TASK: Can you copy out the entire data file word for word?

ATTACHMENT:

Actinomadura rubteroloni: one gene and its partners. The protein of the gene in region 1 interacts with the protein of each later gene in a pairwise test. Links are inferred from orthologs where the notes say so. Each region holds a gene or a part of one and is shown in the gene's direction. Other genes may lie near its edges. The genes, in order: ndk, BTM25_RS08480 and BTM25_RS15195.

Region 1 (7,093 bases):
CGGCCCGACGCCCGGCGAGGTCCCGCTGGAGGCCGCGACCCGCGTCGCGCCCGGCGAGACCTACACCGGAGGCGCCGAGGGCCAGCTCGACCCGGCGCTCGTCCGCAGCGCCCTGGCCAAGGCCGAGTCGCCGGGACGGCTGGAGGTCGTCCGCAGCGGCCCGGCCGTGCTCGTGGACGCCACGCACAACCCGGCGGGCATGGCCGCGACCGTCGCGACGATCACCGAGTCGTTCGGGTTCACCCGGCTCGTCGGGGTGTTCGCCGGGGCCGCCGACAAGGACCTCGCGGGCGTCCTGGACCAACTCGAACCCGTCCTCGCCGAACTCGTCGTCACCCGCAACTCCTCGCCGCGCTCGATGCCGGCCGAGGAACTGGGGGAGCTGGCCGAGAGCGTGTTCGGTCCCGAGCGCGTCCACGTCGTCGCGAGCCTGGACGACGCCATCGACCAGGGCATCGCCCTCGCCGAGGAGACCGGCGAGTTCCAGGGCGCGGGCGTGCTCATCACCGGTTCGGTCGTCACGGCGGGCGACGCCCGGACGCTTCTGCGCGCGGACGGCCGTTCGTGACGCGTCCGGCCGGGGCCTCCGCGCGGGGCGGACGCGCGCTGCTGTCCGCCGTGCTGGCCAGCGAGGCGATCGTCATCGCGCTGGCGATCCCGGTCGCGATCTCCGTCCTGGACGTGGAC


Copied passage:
Actinomadura rubteroloni: one gene and its partners. The protein of the gene in region 1 interacts with the protein of each later gene in a pairwise test. Links are inferred from orthologs where the notes say so. Each region holds a gene or a part of one and is shown in the gene's direction. Other genes may lie near its edges. The genes, in order: ndk, BTM25_RS08480 and BTM25_RS15195.

Region 1 (7,093 bases):
CGGCCCGACGCCCGGCGAGGTCCCGCTGGAGGCCGCGACCCGCGTCGCGCCCGGCGAGACCTACACCGGAGGCGCCGAGGGCCAGCTCGACCCGGCGCTCGTCCGCAGCGCCCTGGCCAAGGCCGAGTCGCCGGGACGGCTGGAGGTCGTCCGCAGCGGCCCGGCCGTGCTCGTGGACGCCACGCACAACCCGGCGGGCATGGCCGCGACCGTCGCGACGATCACCGAGTCGTTCGGGTTCACCCGGCTCGTCGGGGTGTTCGCCGGGGCCGCCGACAAGGACCTCGCGGGCGTCCTGGACCAACTCGAACCCGTCCTCGCCGAACTCGTCGTCACCCGCAACTCCTCGCCGCGCTCGATGCCGGCCGAGGAACTGGGGGAGCTGGCCGAGAGCGTGTTCGGTCCCGAGCGCGTCCACGTCGTCGCGAGCCTGGACGACGCCATCGACCAGGGCATCGCCCTCGCCGAGGAGACCGGCGAGTTCCAGGGCGCGGGCGTGCTCATCACCGGTTCGGTCGTCACGGCGGGCGACGCCCGGACGCTTCTGCGCGCGGACGGCCGTTCGTGACGCGTCCGGCCGGGGCCTCCGCGCGGGGCGGACGCGCGCTGCTGTCCGCCGTGCTGGCCAGCGAGGCGATCGTCATCGCGCTGGCGATCCCGGTCGCGATCTCCGTCCTGGACGTGGAC